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A Woman Who Changed Things: Rosa Parks

1628 words - 7 pages

“Racism is still with us. But it is up to us to prepare our children for what they have to meet, and, hopefully, we shall overcome” (BrainyQuote.com). No one can change the world by themselves, but they can always make an impact on the world. Rosa Parks, along with others, was one of those people who made an impact on the Civil Rights Movement. She was influenced early in her life, she acted in the Montgomery Bus Boycott; she was affected by the boycott, and had an effect on the Civil Rights Movement.
Rosa Parks was a civil rights activist early in her life. She was born in Tuskegee, Alabama. Her parents separated when she was at a young age and her mother took her and her family to a town near Montgomery, Alabama to live with her grandparents (Rosa Parks Facts). Rosa’s grandparents were former slaves and strong advocates for racial equality (Rosa Parks Biography). While she lived with her grandparents, she developed strong roots in the African Methodist Episcopal Church (Rosa Parks Facts). She remembers, in her autobiography, when she was little that her grandfather stood at the front door with a loaded shotgun and watched the Ku Klux Klan, or KKK, marched by. This frightened her, but, at the same time, this taught her about the prejudices against African Americans at the time. She also remembers many white people that were kind to her family when she was growing up. This taught her to be aware of the prejudices of most, not all, whites in the South. But she refused to allow that to lessen her attitude towards goodness of mankind (Rosa Parks Facts). She was homeschooled until she was sent to a one-room schoolhouse. Her school often lacked the supplies they needed, like desks. At the time, African American children were not allowed to ride the bus to school and they were forced to walk every day. When she was eleven, she attended Industrial School for Girls where she took vocational and academic courses. When Rosa was in the 11th grade, she had to quit school to help take care of her sick grandmother. This resulted in her not completing high school (Rosa Parks Biography).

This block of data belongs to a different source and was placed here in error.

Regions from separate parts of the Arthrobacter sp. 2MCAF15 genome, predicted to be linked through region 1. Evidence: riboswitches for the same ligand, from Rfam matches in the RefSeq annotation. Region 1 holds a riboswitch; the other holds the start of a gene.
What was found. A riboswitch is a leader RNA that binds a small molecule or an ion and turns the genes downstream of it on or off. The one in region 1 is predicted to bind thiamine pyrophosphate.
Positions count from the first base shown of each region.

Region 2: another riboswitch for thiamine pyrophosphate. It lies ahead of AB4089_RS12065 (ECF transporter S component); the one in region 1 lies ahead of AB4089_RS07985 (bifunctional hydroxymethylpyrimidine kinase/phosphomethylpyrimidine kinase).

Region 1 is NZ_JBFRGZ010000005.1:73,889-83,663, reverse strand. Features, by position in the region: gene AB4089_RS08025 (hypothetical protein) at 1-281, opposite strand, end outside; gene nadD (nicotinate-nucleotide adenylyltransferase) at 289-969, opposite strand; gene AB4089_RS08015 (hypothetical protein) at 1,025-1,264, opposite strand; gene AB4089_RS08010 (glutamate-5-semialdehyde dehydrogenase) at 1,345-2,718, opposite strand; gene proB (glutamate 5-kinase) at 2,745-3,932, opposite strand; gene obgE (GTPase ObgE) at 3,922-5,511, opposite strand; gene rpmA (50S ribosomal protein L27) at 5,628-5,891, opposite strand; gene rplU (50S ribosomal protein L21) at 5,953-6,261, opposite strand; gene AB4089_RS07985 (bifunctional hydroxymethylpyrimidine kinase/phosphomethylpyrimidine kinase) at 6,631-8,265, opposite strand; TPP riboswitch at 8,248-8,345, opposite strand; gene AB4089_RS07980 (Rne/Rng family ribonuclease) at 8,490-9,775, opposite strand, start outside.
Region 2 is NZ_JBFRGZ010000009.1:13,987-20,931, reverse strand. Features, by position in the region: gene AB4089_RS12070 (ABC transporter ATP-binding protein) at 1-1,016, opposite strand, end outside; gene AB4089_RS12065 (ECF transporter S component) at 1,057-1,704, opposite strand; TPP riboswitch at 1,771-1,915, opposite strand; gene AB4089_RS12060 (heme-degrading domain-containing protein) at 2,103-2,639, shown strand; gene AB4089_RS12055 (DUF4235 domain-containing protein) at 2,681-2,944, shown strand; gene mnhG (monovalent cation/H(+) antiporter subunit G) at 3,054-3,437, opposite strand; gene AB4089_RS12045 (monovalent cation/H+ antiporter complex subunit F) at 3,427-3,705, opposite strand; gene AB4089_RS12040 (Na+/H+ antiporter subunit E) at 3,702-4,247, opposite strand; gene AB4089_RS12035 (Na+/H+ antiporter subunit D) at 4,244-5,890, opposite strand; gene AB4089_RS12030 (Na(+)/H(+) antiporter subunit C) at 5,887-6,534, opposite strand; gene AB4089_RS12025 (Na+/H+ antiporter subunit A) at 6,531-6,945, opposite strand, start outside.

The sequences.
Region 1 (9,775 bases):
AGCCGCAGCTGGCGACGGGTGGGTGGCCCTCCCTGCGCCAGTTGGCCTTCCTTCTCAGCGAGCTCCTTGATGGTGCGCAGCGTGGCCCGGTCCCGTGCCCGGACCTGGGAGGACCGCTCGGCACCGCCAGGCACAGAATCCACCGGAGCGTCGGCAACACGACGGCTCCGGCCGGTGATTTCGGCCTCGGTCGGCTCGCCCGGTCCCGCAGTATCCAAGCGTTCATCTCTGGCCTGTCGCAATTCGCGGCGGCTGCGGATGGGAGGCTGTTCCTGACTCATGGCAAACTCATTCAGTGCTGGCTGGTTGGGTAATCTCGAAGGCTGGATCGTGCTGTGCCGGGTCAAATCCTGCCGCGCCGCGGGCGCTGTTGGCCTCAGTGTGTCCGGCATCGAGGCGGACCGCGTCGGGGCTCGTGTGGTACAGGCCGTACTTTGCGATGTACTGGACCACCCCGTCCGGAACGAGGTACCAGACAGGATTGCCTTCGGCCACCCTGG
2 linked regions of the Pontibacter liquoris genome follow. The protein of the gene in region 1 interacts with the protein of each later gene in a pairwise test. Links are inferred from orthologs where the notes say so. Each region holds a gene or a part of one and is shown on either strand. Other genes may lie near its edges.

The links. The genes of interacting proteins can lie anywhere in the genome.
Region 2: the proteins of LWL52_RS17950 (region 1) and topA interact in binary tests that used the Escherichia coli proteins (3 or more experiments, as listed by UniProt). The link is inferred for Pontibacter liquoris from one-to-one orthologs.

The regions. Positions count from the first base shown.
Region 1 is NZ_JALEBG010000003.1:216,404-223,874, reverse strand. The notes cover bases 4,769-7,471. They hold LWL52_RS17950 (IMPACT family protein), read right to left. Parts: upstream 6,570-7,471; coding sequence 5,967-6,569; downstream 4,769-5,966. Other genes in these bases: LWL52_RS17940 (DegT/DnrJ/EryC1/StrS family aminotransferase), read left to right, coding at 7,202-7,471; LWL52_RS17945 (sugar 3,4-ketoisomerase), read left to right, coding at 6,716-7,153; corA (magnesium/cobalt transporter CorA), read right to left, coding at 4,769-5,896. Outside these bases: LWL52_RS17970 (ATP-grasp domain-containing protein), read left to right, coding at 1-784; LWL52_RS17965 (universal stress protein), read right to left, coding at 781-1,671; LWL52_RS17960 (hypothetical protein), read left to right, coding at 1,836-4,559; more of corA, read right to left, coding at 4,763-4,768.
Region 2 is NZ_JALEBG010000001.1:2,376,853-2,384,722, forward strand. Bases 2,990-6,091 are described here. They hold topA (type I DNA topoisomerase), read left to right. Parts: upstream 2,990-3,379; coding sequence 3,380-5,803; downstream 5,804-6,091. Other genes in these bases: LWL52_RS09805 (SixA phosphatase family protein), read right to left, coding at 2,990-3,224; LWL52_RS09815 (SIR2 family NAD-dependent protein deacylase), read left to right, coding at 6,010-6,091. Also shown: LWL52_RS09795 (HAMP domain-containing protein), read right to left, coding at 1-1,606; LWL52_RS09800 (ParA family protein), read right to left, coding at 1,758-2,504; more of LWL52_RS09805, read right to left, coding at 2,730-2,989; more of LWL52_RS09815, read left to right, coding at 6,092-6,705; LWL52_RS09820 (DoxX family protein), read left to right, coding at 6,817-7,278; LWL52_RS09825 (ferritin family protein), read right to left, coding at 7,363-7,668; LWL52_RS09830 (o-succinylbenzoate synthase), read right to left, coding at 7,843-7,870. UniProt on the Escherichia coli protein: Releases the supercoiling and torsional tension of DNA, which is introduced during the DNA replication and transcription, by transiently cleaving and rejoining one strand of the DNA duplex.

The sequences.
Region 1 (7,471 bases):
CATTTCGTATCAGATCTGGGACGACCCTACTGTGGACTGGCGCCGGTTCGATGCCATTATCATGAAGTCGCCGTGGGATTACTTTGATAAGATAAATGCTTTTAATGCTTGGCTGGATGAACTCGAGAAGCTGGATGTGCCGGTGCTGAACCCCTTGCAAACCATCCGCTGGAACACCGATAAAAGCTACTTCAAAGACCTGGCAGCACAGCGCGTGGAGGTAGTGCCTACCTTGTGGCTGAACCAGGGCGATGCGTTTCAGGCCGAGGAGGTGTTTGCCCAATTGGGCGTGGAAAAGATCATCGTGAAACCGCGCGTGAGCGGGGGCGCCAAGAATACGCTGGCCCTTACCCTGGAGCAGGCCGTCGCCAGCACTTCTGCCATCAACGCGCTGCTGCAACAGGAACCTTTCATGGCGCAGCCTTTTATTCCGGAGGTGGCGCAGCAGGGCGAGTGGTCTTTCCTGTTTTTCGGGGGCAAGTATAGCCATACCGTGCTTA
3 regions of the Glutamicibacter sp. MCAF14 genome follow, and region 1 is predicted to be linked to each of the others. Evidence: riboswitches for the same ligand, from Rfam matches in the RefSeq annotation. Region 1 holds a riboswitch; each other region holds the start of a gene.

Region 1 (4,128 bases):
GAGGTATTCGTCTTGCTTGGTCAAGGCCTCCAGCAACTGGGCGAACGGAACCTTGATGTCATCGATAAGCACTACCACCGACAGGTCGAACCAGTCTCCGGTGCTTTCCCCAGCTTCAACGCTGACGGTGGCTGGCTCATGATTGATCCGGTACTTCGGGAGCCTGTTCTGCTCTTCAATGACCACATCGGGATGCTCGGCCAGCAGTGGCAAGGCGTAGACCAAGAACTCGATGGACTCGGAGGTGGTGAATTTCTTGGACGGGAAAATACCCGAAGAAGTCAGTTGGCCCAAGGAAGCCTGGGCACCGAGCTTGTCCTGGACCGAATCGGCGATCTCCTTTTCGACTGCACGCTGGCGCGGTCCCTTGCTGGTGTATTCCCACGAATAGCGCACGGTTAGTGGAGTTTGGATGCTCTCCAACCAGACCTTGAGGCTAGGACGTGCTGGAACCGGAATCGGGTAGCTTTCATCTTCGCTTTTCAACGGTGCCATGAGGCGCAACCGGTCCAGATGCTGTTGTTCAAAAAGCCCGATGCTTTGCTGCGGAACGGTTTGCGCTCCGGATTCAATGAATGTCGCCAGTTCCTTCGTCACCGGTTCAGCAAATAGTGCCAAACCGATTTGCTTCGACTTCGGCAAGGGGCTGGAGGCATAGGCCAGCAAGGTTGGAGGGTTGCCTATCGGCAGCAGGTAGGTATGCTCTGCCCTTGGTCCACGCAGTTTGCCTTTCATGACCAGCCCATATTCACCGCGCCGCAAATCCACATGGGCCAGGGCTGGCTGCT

After quitting school, she started work at a shirt factory (Rosa Parks Biography). Rosa married Raymond Parks, who was a barber, when she was 19. Raymond was also an active member of the National Association for the Advancement of Colored People, or NAACP. He encouraged Rosa to go back to high school and earn her high school degree, which she did in 1933 (Rosa Parks Biography). She went on to attend Alabama State College in Montgomery after she got her high school diploma (Hull).
A group of black men, known as the “Scottsboro Boys”, were falsely accused of raping two white women and Rosa and her husband, along with others, fought to raise money to defend them (Rosa Parks Facts). She became involved in civil rights issues after years of influence from her husband. She joined Montgomery’s NAACP as the youth leader and secretary in 1943, which lasted for 13 years (Rosa...

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